- Describe a project that you worked on where you had to take steps to solve a problem. What was the problem and what was the logic you applied to solve it?
Attention to detail/organisational ability
- Tell me about a time where you discovered an error, made by either yourself or a colleague. What did you do? How did you approach the situation?
- Have you ever had to create or implement a new system to achieve greater productivity? What did you do?
- Tell me about a stressful time when you were under pressure. What was causing the pressure and how you managed the stress?
Creativity and innovation
- Describe the most innovative idea you’ve ever had and the impact that it had on the company.
- Have you ever solved a problem in a way that was unexpected? Tell me about it.
- Tell me about a time where you offered an innovative solution to a improve productivity.
- Give me an example of a time where your integrity was challenged. What did you do?
- Describe a time when honesty was not the best policy.
- Describe a situation where you had to make an unpopular decision. How did you go about communicating it to your team?
- Give me an example where you’ve had to work with someone who you didn’t get along with. How did you approach and resolve the situation?
- How have you interacted with a difficult project manager or team leader?
- Tell me about a time when you haven’t achieved what you set out to do. How did you deal with it?
- Have you ever had a project or idea rejected? What happened and how did you react?
- Describe a situation where you found yourself outside your comfort zone.
- Describe a time when your team or company was undergoing some change. How were you impacted?
How to answer behavioural questions: The CAR or STAR method
The CAR principle gives you a structured way to respond to the interviewer, by giving Context (describe the background and situation that you were in), Action (describe what action or steps you took) and Result (describe the professional outcomes you achieved).
The STAR method provides a similar structure, and stands for Situation or Task (describe the specific event or task you were given), Action (describe what steps you took) and Result (describe the professional outcomes you delivered to the business).
Question and answer example
“Tell me about a time when you were faced with a stressful situation and how you handled it.”
Context (also known as Situation or Task): I was leading a special project team. Our client shifted the deadline forward by two weeks. This had a significant impact on our suppliers. Some could deliver to the new deadline, but others couldn’t.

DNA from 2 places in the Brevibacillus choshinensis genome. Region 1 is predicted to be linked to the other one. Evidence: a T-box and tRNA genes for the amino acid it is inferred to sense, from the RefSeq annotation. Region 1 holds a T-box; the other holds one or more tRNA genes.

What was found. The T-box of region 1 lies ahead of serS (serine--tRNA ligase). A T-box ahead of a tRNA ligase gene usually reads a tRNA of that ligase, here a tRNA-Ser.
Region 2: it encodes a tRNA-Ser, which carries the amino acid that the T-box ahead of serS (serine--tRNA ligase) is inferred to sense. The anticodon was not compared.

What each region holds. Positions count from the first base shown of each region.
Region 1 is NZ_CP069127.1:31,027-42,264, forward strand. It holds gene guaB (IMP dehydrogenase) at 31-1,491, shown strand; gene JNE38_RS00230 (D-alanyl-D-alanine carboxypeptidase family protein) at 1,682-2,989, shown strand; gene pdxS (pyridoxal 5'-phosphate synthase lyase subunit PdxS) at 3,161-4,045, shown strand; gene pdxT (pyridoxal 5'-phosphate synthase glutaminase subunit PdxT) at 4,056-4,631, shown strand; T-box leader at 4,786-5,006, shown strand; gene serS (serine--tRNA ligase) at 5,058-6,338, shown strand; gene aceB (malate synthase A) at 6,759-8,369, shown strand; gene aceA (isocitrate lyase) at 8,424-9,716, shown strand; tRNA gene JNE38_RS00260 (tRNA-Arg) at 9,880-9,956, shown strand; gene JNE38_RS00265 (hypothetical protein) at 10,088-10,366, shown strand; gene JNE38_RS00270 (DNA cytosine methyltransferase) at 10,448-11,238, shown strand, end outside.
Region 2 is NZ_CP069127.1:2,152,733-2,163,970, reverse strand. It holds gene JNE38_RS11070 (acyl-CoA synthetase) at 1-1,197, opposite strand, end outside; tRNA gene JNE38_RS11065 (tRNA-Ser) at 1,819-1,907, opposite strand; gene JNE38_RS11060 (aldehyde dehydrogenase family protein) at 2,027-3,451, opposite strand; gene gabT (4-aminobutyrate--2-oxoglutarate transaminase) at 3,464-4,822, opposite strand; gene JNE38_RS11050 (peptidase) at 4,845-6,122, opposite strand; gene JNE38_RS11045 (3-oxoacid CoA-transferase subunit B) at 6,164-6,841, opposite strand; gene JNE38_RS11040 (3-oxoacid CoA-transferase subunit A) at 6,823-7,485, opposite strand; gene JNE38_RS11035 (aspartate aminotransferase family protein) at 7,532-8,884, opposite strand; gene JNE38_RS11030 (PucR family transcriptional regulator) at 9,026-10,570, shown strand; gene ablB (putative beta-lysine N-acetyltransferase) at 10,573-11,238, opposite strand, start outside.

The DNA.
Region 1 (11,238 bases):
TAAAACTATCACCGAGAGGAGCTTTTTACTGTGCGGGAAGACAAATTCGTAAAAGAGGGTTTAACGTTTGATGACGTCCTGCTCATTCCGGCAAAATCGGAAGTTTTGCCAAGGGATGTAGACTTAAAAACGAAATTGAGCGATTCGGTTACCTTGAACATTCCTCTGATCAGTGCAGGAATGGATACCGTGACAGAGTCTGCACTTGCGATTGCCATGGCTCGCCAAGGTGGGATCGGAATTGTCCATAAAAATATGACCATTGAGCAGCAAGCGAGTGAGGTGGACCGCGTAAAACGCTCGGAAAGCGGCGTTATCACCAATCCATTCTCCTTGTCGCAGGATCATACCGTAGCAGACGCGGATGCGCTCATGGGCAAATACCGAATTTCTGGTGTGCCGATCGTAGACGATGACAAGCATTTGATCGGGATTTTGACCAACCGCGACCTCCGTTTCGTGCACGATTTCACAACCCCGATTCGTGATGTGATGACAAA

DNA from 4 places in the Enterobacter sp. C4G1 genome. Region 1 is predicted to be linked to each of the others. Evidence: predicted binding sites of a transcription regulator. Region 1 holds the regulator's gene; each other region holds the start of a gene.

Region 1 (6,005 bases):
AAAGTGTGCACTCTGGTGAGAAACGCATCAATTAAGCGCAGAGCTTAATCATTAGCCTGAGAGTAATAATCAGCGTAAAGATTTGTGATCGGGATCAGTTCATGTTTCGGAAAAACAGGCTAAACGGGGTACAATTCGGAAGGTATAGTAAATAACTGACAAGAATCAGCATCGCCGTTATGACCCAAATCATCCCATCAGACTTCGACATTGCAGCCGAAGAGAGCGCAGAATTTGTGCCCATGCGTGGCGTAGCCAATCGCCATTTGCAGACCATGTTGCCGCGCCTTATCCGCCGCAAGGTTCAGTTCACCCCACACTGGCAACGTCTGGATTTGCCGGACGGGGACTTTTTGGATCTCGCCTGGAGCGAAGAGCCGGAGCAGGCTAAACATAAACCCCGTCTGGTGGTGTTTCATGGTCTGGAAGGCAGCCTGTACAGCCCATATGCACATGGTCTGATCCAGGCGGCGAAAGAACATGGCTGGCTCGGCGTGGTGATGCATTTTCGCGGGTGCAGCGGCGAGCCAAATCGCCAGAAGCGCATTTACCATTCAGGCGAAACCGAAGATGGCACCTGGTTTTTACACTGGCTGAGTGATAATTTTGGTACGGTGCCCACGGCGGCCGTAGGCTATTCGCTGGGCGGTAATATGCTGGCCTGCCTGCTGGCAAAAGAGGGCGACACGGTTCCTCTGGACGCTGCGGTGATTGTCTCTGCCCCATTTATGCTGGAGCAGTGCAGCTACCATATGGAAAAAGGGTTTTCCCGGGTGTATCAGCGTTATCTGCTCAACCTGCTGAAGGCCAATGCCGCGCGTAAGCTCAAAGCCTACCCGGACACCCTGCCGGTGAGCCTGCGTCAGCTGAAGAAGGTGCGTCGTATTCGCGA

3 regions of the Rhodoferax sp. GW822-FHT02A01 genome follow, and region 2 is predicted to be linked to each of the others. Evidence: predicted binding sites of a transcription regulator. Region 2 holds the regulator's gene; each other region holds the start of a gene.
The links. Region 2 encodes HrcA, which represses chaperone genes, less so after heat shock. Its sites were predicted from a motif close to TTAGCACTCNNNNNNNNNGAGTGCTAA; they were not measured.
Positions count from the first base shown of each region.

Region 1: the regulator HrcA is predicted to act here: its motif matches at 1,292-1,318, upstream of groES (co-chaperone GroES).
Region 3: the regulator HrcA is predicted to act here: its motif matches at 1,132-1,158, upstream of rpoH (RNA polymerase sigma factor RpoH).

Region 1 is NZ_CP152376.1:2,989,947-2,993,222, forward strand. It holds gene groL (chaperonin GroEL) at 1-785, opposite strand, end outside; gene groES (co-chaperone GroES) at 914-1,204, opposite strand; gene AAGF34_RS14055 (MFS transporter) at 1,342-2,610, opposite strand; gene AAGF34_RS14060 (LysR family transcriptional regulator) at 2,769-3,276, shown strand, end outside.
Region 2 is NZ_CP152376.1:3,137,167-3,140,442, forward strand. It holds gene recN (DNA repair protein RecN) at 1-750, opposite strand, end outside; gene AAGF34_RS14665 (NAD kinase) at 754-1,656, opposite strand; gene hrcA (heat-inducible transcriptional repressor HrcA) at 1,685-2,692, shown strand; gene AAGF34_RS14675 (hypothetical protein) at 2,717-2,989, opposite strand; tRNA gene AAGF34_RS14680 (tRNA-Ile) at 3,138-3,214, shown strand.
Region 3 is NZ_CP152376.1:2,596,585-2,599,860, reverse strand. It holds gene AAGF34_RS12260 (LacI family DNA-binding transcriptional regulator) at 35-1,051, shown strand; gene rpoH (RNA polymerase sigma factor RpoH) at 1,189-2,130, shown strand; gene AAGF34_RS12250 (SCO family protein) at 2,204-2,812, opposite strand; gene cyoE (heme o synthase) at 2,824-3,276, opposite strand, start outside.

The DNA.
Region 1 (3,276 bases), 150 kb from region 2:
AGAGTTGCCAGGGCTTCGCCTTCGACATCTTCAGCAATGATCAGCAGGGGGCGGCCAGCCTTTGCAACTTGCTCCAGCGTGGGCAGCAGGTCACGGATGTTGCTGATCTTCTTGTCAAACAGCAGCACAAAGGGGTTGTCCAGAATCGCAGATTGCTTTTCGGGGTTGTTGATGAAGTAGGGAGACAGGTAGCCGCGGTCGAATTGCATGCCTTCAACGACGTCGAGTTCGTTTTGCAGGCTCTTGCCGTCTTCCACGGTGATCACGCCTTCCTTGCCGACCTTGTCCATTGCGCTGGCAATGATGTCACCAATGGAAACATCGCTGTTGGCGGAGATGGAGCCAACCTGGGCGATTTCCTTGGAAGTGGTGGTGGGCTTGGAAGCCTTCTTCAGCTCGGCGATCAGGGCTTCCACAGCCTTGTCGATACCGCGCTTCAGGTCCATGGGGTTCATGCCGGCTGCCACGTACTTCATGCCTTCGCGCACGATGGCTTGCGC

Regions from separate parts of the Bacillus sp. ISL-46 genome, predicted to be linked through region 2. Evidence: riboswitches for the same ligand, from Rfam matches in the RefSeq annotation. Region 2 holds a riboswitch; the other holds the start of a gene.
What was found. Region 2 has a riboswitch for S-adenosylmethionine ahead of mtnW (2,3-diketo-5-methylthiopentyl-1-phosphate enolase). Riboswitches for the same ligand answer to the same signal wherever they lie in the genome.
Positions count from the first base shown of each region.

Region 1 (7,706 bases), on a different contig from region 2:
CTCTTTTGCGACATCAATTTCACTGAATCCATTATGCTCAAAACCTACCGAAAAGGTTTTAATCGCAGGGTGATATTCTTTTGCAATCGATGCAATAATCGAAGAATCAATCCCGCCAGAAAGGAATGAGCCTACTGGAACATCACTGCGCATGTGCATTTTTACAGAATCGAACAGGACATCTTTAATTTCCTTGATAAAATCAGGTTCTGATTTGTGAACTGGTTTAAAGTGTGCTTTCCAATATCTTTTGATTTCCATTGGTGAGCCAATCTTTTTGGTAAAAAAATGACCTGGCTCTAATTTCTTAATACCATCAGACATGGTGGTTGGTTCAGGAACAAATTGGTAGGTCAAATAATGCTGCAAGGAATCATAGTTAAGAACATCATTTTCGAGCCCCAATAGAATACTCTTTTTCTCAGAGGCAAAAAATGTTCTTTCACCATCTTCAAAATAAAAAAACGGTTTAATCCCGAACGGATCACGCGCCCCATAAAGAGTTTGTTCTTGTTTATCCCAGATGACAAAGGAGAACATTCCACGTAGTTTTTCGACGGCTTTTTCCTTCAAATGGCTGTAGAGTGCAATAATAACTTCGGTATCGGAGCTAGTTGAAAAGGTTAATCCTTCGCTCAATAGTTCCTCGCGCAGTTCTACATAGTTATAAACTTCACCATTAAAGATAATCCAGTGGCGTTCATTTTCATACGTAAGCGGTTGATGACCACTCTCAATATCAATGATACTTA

Action: Leveraging the strong relationship that I had developed with my client already, I took the time to understand what was driving him to change the deadline. Once I understood the detail as to why it needed to be shifted, I realised that I could deliver the project to the client in phases - thus satisfying his needs, and keeping the suppliers happy. I developed a phased delivery plan and proposed this to the client.
Result: The client accepted the phased schedule, and we delivered the project on time. The client was very satisfied and as a result we were appointed another new project worth £500,000 to the business.
Three tips to answering behavioural interview questions effectively:
- Do your research. Find out what skills and behaviours the employer is looking for, and mine your own CV to find examples that you think will demonstrate a good match for the role.
- Practise the CAR or STAR method out loud in advance. If you remind yourself of the acronym while telling your story, you’ll stay on point.
- Don’t keep referring to the same experience. Arrive at an interview armed with a few different examples that you can adapt according to the different questions asked.
This is a case where past behaviour (yours) may indeed be used as an indicator of future success (also yours). So practice thinking on your feet, developing your stories and exploring different topics — and you’ll rock your job interview, which might just lead to the next step in your career.